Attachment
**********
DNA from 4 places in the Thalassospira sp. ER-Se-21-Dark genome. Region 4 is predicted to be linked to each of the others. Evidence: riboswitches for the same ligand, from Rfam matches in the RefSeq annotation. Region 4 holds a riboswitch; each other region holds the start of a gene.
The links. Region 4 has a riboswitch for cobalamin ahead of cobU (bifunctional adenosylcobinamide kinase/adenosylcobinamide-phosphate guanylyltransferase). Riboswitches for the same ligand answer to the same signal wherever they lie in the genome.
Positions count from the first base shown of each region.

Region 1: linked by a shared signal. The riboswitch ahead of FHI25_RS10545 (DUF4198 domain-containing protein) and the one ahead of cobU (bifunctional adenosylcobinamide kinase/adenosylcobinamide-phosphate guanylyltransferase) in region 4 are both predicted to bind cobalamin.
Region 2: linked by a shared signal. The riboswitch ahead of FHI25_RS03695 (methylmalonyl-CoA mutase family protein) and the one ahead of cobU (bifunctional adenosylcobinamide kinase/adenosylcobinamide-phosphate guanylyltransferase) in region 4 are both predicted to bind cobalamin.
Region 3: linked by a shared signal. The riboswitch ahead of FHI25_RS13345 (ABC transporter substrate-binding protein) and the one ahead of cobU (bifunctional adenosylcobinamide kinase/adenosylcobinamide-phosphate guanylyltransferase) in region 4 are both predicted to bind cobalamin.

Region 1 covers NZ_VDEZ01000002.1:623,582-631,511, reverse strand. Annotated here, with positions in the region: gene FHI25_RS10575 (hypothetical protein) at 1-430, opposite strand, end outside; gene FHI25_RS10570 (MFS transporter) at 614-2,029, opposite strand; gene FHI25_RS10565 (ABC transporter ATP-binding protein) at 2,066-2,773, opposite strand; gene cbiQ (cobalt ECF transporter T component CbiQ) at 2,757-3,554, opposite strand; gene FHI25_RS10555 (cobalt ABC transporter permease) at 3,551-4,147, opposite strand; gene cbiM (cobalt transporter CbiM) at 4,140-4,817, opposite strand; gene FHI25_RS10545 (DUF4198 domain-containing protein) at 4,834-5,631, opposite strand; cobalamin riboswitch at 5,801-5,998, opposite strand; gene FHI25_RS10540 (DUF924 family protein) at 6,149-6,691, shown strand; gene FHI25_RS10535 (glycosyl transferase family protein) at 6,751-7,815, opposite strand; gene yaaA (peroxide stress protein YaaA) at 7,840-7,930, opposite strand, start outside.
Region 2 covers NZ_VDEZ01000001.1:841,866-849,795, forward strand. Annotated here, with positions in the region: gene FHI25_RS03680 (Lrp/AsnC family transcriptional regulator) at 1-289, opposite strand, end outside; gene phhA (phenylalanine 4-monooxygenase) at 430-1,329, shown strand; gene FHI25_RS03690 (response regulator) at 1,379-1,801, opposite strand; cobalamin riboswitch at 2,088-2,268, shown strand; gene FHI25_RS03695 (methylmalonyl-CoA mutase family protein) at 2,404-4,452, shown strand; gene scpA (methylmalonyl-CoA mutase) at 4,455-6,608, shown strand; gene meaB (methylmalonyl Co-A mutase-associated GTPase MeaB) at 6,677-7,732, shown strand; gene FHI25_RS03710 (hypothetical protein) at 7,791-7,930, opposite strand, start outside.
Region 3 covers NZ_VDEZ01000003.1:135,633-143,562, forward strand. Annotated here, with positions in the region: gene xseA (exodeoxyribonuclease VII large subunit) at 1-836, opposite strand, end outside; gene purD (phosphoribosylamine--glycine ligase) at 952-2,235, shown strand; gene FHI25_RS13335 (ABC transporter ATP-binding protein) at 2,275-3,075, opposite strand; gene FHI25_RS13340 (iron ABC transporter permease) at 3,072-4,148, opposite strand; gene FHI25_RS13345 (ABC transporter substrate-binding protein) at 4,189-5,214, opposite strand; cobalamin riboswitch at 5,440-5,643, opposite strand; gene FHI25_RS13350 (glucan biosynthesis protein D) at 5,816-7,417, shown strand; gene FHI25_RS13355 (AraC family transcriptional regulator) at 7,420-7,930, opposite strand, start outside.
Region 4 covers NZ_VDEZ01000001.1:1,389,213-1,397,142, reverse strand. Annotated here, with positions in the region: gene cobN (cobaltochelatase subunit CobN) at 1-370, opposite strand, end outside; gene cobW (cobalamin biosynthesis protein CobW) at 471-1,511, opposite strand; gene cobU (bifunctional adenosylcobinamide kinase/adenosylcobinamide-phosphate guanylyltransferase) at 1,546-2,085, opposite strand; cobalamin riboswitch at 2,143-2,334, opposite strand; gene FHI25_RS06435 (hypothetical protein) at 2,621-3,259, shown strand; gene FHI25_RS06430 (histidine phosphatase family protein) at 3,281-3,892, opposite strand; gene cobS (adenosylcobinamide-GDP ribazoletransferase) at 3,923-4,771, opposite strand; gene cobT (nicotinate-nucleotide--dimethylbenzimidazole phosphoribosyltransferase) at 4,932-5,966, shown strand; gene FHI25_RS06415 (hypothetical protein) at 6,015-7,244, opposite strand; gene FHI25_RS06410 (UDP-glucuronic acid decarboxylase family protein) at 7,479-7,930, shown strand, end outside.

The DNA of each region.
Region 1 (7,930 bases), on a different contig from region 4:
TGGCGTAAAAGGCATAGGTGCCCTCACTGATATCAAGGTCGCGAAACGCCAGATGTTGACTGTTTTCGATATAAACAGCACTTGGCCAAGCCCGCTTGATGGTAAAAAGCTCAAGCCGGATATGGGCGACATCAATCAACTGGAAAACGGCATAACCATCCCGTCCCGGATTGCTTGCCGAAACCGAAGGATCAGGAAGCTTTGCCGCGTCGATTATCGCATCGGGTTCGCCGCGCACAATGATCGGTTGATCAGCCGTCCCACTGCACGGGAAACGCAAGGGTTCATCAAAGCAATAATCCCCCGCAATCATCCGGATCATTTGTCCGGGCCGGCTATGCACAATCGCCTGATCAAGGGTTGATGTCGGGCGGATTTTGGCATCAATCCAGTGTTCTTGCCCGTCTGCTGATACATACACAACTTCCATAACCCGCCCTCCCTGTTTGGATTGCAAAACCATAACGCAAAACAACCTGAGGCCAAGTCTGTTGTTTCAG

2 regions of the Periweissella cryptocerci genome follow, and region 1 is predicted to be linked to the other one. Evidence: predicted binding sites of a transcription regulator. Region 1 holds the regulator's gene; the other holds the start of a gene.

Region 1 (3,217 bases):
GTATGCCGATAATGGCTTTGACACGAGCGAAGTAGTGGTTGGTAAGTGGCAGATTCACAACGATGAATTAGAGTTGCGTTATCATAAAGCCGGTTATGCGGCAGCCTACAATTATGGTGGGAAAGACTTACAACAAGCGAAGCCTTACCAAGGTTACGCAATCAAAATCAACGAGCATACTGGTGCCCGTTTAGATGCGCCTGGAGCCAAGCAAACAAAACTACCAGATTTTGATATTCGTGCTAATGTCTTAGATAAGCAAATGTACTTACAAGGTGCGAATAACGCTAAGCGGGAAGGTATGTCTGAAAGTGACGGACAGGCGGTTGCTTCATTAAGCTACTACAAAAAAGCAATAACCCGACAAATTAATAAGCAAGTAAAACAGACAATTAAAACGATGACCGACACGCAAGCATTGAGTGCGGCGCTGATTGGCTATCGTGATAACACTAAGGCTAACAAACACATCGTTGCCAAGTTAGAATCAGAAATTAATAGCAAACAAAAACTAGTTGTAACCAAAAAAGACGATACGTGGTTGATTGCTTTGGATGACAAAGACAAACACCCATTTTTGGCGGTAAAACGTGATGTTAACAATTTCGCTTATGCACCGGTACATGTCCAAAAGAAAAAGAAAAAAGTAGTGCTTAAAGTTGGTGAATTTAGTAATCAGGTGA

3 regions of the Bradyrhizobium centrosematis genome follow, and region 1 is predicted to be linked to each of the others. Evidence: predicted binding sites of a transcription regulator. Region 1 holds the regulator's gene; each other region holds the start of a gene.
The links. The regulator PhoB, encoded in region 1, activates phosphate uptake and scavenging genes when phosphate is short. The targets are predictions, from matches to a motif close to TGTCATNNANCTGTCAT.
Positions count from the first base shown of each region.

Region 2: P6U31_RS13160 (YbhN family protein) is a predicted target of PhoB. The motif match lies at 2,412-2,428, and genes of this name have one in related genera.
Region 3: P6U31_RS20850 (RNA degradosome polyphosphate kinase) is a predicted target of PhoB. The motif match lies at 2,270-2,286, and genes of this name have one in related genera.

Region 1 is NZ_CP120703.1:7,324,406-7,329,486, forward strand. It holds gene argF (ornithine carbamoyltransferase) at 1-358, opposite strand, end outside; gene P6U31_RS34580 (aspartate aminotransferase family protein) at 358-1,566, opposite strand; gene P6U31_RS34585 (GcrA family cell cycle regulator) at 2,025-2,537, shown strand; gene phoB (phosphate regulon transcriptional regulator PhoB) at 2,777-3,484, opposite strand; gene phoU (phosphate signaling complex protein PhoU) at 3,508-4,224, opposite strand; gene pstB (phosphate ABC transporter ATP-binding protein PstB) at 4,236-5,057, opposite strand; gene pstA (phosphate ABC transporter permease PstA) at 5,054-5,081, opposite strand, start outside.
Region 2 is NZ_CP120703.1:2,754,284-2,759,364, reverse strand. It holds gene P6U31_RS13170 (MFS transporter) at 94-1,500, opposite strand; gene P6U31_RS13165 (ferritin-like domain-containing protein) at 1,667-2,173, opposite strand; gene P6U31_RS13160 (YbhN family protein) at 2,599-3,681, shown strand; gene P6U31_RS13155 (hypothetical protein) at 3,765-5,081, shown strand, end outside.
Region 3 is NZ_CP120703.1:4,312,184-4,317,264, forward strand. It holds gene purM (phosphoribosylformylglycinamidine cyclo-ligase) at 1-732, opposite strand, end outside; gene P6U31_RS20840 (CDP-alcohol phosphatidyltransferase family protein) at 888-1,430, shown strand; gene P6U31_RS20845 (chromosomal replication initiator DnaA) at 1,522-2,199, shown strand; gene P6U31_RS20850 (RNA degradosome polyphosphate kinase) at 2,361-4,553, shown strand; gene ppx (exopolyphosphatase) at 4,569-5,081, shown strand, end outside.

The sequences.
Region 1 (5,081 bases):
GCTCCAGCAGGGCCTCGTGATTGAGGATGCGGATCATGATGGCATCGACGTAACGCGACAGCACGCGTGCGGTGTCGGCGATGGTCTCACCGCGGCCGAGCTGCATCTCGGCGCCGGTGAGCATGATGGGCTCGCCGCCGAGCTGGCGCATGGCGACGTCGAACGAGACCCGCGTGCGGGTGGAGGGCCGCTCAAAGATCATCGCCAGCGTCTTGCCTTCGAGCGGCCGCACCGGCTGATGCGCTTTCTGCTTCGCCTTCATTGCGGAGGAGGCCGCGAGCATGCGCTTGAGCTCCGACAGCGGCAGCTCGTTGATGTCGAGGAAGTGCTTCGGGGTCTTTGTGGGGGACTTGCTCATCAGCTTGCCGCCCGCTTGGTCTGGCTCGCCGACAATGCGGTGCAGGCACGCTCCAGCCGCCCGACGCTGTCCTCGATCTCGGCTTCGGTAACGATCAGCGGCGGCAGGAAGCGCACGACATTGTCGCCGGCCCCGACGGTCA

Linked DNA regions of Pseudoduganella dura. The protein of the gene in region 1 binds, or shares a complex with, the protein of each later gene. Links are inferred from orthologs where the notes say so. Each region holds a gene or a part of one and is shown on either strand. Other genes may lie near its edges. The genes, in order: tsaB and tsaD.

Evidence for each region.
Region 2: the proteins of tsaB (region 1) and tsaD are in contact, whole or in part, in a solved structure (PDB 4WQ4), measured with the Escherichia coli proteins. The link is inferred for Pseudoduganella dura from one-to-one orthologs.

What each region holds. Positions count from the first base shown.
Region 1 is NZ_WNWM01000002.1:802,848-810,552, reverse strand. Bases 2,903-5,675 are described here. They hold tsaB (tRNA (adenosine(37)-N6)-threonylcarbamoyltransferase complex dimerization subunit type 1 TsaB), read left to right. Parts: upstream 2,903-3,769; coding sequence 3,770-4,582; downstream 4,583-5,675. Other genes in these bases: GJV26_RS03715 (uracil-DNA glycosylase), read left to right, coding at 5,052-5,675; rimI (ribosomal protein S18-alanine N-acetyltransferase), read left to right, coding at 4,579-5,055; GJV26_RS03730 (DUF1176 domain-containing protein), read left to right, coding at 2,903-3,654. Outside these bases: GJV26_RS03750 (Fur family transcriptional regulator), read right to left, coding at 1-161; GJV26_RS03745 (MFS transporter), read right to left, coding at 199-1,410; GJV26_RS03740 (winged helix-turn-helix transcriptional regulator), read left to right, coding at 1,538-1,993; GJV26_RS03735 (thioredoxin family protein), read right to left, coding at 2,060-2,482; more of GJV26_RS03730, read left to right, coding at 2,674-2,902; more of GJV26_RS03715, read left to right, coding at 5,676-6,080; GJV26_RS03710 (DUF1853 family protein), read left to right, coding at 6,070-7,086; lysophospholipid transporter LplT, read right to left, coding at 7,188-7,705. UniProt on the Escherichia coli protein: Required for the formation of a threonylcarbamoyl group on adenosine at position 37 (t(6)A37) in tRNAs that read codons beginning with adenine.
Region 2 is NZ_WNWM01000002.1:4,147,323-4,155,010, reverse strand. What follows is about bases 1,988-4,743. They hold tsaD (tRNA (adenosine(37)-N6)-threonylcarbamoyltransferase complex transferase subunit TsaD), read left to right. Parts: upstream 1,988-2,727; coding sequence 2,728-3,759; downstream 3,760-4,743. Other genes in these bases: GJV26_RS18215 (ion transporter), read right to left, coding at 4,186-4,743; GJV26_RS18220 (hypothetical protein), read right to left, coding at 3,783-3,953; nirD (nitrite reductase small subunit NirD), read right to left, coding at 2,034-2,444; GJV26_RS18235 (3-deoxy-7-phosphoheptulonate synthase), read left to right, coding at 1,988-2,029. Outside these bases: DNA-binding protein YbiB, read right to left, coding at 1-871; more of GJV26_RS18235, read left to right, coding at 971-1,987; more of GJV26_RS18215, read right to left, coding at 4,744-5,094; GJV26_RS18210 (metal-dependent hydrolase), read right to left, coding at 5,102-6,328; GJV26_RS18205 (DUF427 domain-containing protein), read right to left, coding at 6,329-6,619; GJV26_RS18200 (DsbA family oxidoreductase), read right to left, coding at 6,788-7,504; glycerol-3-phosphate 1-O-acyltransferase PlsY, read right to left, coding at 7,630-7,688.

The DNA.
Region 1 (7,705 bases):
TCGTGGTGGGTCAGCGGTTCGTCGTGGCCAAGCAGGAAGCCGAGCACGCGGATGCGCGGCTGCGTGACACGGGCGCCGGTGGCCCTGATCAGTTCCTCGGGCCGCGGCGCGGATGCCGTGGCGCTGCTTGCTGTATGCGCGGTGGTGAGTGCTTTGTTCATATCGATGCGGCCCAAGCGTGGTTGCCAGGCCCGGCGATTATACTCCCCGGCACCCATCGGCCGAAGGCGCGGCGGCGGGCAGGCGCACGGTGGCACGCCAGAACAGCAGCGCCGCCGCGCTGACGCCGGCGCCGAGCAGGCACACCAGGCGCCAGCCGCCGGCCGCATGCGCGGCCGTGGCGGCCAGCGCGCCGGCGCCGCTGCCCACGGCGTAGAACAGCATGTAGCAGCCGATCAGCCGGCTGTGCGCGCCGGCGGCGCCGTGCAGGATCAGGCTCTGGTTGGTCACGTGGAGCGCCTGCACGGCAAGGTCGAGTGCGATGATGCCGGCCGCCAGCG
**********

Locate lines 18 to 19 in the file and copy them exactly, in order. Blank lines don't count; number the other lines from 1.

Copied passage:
The links. The regulator PhoB, encoded in region 1, activates phosphate uptake and scavenging genes when phosphate is short. The targets are predictions, from matches to a motif close to TGTCATNNANCTGTCAT.
Positions count from the first base shown of each region.